Back An interview with Prof. Jérôme Noailly
An interview with Prof. Jérôme Noailly
Noailly is a Professor of Biomechanics, Biomaterials & Musculoskeletal Modelling, and a faculty researcher at the University Pompeu Fabra, in Barcelona, Spain, where he is currently developing with his team multi-scale models for tissue and organ regulation. He is also coordinating a EU-funded project, Disc4All, for translational research in intervertebral disc degeneration, that combines many sources of data and many Modeling & Simulation technologies.
“In my team, we exploit Modeling & Simulation technologies to understand the role of mechanical and biochemical stimulations into proper maintenance of load-bearing tissues and organs. These efforts aim to provide us with reference mechanisms, that we can duly interpret to further explain degenerative processes upon multifactorial biological and physical perturbations of the systems that we study. Right now, these systems include body joints, bones, lungs and arteries. In terms of methodology, we couple classical approaches and computational engineering, such as finite element modeling with methods in computational biology, that include agent and network modeling”.
This combination of heterogeneous modeling technologies allows Dr. Noailly to virtually travel from organs to cells and molecules, in order to explore causative relationships involved in disorders such as intervertebral disc degeneration, osteoarthritis, osteoporosis, lung emphysema and atherosclerosis.
“We develop the models so that they can incorporate biological clinical evidence that are typically provided by laboratory experiments and clinical diagnostic tools. Hopefully this research can positively contribute to the target of biomarkers, risk factors, prevention and therapeutic strategies in highly multifactorial disorders that have long-term silent evolution. Many disorders – for example, rheumatological or vascular – are diagnosed after decades of silent evolution under the influence of many heterogeneous factors; once affected systems are decompensated there is not a unique cause anymore of this evolution. And it’s very challenging to identify any therapy that is not merely palliative.
As a consequence, affected people have dramatically decreased quality of life, with highly disabling chronic pain, for example in osteoarthritis, intervertebral disc degeneration, and risk of death in respiratory and vascular disorders. I believe that models and simulations are unique tools to identify personalized risk factors, therapeutical targets in an educated way, by taking into account molecule to organ regulation over different timescales. Especially, the potential ability to virtually simulate the dynamic propagation of specific perturbations over different timescales is a huge asset for prevention, early diagnosis in addition to therapy”.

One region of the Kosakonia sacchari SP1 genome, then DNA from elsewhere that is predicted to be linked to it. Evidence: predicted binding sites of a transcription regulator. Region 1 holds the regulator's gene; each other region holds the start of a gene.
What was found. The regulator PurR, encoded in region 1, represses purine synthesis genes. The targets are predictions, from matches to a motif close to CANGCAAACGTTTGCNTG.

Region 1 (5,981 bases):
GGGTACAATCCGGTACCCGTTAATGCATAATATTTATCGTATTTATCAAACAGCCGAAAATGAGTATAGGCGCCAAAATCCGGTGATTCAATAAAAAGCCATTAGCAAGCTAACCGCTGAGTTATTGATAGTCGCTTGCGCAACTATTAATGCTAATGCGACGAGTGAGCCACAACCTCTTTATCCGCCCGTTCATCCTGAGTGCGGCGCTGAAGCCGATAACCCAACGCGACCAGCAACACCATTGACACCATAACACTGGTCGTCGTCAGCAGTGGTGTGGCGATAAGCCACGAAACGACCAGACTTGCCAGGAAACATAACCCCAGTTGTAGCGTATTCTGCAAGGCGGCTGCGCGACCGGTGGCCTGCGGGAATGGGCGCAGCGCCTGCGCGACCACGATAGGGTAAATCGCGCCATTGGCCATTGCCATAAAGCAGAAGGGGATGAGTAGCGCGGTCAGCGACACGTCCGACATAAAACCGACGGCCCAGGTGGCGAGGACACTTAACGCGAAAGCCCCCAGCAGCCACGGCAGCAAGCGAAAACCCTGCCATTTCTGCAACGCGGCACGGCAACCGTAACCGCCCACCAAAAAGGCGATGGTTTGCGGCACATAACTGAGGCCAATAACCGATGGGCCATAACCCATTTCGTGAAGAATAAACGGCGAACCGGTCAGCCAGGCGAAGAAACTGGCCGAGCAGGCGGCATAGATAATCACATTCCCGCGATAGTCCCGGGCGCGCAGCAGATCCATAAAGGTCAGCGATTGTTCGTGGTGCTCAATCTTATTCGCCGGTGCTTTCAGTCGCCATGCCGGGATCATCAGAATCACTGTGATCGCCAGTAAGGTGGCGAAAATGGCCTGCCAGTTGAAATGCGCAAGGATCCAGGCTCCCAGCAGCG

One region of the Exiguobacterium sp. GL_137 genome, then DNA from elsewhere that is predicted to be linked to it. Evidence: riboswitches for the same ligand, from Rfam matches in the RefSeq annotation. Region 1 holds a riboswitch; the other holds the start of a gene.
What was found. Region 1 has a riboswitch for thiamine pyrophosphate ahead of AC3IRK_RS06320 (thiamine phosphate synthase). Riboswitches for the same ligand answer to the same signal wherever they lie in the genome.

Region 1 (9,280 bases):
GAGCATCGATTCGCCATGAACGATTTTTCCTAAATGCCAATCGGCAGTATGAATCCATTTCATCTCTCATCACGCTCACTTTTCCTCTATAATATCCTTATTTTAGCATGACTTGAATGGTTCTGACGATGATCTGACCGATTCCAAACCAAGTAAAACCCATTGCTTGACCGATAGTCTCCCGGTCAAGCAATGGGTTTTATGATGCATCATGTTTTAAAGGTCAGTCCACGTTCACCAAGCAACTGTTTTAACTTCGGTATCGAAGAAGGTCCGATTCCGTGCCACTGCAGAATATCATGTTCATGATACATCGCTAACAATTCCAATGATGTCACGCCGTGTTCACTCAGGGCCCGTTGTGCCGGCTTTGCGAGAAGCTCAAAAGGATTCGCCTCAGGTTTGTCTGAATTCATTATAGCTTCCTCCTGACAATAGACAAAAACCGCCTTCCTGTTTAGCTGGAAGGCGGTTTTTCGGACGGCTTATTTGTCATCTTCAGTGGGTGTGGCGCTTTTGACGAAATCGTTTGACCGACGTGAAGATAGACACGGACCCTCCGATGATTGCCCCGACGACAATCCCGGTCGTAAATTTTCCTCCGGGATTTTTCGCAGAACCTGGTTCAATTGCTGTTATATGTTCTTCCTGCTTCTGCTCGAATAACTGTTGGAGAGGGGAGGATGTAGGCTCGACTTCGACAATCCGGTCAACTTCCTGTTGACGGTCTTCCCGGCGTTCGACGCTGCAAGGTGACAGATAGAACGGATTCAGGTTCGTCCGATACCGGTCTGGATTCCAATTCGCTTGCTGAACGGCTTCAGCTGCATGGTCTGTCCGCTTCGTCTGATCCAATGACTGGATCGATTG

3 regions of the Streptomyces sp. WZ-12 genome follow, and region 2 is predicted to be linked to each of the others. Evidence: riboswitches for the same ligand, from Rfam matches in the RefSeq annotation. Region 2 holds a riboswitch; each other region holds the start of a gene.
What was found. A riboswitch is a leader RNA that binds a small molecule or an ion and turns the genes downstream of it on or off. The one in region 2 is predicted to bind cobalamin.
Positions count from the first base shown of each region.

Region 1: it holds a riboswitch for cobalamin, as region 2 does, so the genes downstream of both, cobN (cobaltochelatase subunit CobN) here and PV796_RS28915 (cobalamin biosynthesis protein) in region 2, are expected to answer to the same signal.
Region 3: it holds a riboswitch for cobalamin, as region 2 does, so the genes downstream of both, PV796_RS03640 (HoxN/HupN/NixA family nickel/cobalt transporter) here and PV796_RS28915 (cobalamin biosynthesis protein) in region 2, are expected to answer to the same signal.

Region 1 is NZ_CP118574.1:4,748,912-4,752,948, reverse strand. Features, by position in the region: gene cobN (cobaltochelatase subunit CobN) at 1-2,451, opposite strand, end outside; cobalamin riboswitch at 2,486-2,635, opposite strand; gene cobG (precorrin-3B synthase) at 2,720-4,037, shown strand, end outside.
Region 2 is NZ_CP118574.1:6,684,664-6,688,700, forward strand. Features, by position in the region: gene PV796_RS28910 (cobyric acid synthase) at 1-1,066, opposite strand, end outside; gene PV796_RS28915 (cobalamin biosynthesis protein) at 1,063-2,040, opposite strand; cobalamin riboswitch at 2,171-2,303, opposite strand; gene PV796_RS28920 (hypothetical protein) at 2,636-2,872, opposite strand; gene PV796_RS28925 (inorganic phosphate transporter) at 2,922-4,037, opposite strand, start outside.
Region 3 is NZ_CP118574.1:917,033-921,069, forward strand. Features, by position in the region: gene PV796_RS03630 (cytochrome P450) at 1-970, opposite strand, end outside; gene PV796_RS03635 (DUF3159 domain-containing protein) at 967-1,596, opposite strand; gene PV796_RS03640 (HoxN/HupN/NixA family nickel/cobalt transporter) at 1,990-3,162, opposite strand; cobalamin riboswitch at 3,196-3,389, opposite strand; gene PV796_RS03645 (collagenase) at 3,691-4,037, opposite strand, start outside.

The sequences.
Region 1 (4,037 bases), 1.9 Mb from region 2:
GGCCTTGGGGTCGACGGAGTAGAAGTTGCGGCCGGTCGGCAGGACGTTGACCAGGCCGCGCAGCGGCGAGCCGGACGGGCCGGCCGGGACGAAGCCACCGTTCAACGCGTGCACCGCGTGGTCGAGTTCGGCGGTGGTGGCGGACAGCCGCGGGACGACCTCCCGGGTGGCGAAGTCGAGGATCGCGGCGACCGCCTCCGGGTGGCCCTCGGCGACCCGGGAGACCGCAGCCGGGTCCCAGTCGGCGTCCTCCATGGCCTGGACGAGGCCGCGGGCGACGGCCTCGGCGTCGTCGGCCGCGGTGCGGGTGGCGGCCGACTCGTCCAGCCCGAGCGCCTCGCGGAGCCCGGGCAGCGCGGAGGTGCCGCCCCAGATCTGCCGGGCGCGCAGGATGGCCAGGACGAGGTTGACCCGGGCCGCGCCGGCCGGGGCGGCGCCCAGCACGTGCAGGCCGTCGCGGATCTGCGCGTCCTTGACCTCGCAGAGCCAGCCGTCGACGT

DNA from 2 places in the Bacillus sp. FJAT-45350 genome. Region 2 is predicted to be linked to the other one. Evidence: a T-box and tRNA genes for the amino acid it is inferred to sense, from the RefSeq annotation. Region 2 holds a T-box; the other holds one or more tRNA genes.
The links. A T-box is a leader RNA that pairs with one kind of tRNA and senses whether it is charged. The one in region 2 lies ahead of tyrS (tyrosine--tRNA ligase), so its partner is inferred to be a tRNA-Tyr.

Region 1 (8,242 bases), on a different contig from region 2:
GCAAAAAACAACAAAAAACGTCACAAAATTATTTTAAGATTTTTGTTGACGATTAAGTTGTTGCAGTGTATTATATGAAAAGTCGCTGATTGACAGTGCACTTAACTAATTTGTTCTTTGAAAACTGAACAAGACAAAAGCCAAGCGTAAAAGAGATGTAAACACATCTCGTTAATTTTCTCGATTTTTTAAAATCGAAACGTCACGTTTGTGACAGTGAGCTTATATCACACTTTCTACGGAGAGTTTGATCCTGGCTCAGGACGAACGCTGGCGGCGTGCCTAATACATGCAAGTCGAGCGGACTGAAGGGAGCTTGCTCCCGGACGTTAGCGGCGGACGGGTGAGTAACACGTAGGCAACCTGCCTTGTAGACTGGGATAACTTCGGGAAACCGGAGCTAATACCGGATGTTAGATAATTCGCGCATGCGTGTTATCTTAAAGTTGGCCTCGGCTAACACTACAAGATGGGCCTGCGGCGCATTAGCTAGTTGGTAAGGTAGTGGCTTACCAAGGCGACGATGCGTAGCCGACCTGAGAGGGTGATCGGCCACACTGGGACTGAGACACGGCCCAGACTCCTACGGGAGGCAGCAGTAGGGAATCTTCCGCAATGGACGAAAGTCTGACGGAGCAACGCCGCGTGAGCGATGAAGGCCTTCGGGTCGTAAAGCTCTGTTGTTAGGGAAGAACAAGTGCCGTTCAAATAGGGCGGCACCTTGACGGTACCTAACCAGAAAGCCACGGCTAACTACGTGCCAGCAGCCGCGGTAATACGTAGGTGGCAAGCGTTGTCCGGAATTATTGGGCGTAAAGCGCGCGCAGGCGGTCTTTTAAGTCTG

The Modeling & Simulation approaches that Dr. Noailly is using for his research enter unraveled complexity and stand for mostly interpretation means. Validating these models is the real challenge because they simulate what cannot be measured with our current medical technologies.
“Parts of the models can be validated through experimental counterparts, but we shouldn’t forget that these counterparts are models themselves, disconnected from the real human body physiology. So, there is a clear problem of standardization of use and definition of safety, if we want to translate these complex models as tools in the healthcare industry. Molecular diagnostic technologies are evolving, and one day we might expect to achieve enough points of evidence to duly validate complex interpretable models for the exploitation of the healthcare industry.
However, having said that, models do not need to be complex to have a value, clinically speaking. High-level or phenomenological models and simulations can be much easier to validate against real world data. The most phenomenological models I can think of would be those that are mostly data-driven and that integrate algorithms for data analytics based on machine learning, for example.
These models can tremendously help in establishing relationships among heterogeneous data and improve patient stratification for more personalized diagnostic and treatments for many disorders. I think that this more accessible technology has a great potential to make its way into the healthcare industry. Actually, this is something that has started, and corresponding regulations for good practice safety liability are already being discussed by policymakers in collaborations with public regulation agencies and industry stakeholders”.
We can expect that, once these models will lead to repeatable success stories, for example in medical diagnostic, the transfer of technology of more complex forms of interpretable models and simulations will progress tremendously.”